When slaughterhouse workers Endre and Mária discover they share the same dreams, where they meet in a forest as deer and fall in love, they decide to make their dreams come true, but it's difficult in real life.
While both participating in a production of "Death of a Salesman," a teacher's wife is assaulted in her new home, which leaves him determined to find the perpetrator over his wife's traumatized objections.
A crisis counselor is sent by the Catholic Church to a small Chilean beach town where disgraced Priests and nuns, suspected of crimes ranging from child abuse to baby-snatching from unwed mothers, live secluded, after an incident occurs.
Somewhere in Santiago at a dimly-lit nightclub, Orlando, the kindly and well-off owner of a textile company, locks eyes with Marina, a hopeful singer and the roughly half-his-age love of his life. But, unfortunately, after Marina's birthday celebration and a night of passion, Orlando falls gravely ill--and by the following morning--he dies in hospital. In the wake of her companion's untimely death, Marina will soon realise that, from now on, everything is brought into question: her involvement in Orlando's death, their unconventional relationship; and above all, her right to mourn her beloved deceased. In the end, what was Marina's crime; a deed so hideous that would rob a fantastic woman of her respect, her dignity, and ultimately, her identity?Written by
The star, real transgender woman Daniela Vega, was hired as a script consultant. Even though she had no prior experience as an actress, after some time working with her, director Sebastián Lelio offered the lead role, which she accepted. See more »
(You Make Me Feel Like) A Natural Woman
Performed by Aretha Franklin
Written by Carole King, Gerry Goffin and Jerry Wexler
Published by Screen Gems - EMI Music In.
(P) 1968 Atlantic Recording Corp.
Courtesy of EMI Music Publishing GmbH
and Warner Music Group Germany Holding GmbH
A Warner Music Group Company See more »
Glorious. My favourite of the London Film Festival so far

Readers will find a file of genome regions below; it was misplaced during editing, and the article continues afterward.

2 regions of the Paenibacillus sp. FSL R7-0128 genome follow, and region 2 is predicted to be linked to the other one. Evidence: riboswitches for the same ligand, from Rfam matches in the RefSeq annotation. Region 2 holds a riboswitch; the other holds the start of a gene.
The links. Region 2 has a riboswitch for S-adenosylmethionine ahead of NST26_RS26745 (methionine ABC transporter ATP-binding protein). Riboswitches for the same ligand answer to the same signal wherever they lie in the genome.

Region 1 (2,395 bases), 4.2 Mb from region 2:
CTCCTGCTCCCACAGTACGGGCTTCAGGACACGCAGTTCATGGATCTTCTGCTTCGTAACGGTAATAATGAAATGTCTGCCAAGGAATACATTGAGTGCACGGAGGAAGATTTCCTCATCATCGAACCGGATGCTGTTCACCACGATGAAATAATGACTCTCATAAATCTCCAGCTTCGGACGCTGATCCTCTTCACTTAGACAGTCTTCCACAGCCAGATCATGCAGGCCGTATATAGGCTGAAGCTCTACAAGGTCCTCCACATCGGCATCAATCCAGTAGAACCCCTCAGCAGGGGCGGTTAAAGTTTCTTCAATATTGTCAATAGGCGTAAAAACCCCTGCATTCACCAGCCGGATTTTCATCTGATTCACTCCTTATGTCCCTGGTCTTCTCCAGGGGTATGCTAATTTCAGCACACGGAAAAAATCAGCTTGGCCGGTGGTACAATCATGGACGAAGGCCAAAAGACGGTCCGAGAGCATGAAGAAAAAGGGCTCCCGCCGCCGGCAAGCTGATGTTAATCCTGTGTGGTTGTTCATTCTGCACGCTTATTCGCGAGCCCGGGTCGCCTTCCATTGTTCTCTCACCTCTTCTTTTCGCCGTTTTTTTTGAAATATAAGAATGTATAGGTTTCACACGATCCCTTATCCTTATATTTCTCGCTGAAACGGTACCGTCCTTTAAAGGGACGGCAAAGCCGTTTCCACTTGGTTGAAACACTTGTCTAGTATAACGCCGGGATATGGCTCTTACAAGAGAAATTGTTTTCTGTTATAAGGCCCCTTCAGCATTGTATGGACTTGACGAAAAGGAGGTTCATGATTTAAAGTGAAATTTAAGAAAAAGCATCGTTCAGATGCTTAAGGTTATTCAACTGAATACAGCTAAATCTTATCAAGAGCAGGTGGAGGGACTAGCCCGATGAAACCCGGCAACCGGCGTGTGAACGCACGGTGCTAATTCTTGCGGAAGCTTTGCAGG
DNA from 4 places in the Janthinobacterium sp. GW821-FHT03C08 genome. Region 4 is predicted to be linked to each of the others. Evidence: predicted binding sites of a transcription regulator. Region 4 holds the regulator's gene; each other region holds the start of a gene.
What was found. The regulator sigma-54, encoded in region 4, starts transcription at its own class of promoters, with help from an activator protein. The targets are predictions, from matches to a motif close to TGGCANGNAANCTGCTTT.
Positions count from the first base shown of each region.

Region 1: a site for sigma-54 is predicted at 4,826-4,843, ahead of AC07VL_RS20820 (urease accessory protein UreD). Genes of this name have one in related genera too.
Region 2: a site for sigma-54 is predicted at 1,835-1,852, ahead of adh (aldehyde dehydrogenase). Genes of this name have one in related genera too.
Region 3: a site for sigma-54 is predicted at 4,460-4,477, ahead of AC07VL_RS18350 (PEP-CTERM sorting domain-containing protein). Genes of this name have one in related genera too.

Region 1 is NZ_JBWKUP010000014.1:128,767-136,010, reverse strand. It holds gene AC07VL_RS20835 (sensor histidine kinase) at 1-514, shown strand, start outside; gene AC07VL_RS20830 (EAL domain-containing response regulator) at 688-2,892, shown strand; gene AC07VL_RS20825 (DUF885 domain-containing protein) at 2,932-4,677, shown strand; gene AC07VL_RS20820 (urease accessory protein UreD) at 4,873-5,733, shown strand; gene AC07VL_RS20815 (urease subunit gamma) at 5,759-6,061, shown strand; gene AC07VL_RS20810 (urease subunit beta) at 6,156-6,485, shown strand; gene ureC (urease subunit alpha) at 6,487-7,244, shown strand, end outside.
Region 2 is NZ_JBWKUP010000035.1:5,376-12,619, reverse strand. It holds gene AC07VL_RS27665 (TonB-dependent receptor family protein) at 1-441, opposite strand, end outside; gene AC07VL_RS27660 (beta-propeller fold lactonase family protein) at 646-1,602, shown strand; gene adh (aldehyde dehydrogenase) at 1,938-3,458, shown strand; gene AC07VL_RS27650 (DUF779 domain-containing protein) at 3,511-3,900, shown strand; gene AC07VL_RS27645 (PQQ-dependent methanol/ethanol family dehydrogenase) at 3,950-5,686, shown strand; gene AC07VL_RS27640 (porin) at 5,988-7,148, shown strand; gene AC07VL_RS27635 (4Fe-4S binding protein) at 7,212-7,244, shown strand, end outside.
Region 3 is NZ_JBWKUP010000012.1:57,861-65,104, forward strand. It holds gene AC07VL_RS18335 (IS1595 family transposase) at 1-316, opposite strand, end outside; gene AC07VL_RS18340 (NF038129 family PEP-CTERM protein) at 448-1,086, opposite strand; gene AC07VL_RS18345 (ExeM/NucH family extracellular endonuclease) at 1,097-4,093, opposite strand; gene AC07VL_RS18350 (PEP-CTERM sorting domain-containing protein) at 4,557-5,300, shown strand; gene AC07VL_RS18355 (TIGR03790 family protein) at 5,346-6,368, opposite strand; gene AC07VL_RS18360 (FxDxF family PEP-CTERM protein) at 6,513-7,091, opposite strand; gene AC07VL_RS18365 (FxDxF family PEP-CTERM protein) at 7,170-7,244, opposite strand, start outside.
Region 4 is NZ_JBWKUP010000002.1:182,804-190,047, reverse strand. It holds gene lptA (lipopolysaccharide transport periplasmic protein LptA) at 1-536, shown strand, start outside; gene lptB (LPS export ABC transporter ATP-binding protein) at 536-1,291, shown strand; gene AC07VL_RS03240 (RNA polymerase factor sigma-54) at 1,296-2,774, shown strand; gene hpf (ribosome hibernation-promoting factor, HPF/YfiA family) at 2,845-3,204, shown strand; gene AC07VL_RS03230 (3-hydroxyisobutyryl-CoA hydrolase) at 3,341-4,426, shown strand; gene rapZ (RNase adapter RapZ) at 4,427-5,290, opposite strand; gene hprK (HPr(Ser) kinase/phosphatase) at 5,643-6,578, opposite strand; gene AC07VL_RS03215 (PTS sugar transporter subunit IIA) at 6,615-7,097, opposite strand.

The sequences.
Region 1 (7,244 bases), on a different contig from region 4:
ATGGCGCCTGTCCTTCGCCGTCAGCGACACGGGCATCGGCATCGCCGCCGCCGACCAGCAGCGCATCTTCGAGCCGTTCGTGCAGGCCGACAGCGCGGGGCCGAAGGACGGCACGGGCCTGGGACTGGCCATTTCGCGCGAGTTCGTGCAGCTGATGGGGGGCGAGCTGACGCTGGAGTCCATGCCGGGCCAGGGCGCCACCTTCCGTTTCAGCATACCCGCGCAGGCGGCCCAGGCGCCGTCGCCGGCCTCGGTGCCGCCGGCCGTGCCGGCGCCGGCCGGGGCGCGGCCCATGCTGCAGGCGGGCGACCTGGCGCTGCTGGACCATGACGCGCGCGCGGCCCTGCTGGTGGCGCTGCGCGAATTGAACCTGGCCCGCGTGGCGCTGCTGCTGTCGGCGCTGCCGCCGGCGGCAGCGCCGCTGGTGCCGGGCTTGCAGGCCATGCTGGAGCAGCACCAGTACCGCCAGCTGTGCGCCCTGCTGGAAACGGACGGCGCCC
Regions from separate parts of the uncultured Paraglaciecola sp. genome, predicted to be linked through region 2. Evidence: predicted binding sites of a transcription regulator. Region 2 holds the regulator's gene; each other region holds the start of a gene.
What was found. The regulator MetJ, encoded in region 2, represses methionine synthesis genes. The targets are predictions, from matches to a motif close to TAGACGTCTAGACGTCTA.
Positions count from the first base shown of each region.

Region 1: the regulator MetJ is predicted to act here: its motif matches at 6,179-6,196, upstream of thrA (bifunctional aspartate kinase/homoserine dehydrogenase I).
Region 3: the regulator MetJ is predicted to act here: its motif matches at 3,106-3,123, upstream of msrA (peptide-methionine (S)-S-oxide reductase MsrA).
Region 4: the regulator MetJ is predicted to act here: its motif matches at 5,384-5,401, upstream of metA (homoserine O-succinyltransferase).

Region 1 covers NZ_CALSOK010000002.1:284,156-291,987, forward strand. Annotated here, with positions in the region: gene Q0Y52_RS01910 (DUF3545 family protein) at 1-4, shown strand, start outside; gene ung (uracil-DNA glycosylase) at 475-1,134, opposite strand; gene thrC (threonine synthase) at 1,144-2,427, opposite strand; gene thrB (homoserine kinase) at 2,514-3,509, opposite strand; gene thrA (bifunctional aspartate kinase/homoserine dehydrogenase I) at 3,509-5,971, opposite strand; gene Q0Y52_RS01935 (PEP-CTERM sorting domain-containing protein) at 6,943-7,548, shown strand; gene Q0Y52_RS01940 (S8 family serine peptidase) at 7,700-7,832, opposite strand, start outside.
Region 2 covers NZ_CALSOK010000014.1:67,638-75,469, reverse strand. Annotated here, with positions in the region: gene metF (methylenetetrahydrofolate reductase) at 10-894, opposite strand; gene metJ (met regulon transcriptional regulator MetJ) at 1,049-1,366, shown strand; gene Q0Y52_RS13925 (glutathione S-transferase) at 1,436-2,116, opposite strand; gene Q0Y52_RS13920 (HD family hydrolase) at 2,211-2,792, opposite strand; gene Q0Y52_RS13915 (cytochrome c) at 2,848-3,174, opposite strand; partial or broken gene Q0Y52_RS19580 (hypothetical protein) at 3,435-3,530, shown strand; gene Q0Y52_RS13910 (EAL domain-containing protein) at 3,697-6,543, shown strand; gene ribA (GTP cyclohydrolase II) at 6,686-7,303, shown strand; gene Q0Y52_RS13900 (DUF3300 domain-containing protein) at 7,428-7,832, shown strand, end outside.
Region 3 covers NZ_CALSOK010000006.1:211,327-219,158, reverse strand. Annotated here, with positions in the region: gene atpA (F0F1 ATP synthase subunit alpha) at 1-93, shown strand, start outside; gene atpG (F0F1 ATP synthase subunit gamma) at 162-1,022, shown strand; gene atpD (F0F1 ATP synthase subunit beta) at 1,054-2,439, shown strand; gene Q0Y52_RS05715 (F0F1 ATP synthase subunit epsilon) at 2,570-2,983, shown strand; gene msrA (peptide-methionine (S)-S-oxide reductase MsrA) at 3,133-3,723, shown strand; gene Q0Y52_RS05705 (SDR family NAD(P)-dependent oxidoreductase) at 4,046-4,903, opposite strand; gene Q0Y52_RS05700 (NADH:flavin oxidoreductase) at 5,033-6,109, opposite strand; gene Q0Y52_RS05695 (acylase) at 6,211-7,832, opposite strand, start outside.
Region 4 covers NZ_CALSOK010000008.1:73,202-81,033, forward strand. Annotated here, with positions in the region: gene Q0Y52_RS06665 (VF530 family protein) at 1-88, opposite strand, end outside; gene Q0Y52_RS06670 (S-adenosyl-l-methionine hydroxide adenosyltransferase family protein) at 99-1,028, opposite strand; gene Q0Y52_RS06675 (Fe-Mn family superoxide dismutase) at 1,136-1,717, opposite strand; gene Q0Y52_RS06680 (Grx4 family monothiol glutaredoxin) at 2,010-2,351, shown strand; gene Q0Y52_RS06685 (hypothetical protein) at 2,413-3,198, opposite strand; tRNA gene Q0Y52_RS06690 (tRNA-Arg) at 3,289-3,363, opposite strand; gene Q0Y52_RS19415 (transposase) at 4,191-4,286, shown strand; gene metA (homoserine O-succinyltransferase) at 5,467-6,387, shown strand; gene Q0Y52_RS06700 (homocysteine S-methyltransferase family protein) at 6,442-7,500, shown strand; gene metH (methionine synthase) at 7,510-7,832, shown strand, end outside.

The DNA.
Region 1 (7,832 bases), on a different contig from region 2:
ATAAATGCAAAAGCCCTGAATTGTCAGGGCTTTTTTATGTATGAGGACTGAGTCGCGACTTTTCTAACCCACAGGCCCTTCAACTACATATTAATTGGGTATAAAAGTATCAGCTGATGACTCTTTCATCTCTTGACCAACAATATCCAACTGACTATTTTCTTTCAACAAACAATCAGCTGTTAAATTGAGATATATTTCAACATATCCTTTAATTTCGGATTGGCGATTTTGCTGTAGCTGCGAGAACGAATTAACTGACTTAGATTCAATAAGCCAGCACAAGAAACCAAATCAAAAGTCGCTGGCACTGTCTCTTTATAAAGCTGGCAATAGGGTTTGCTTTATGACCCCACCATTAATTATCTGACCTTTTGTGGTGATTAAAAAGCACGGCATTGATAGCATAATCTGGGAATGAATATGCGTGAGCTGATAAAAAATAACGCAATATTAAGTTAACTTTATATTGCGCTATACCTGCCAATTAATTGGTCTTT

This is really, really good.
(opens a can of wasps)I'm always struck by the sky-high ratings on IMDb for bad LGBT movies, and wonder if it's attributable to a) the comparative paucity of these films, meaning that we should celebrate those we get, regardless of their technical or artistic deficiencies (the extension, I suppose, is the tribalistic mindset this engenders, in which you can't judge them as bad films, as they're not just films); b) my lack of insight into what these films should be doing in relation to their audience and LGBT issues in 2017.(/can of wasps)
Anyway, no such ruminations necessary on this one, it's bloody brilliant: a dazzling, poetic, sometimes dream-like Chilean film about a trans woman (Daniela Vega) trying to hold it together – and reach some point of resolution – after the death of her boyfriend. I should mention that his family aren't helping.
Vega has the most fascinating face and the camera makes the most of it, not least in a dazzling nightclub sequence that moves from pain to sensuality to a fantasy dance number, but there's such depth to her characterisation too, and the film's refusal to give her easy, sassy victories is uniquely satisfying, grappling profoundly and humanely with issues that are both specific and universal.
The effect is of a Dardennes story adapted by Almodovar, but I haven't seen anyone like Vega before. I'm not sure she can really sing classical (the best use of 'Ombra mai fu' is now and forever in Humphrey Jennings' seismic short film, Spare Time, Handel fans), but the rest of the music's a treat, with British composer Matthew Herbert delivering an audial dreamscape that like the script, photography and performances serves to conjure a very particular mood.
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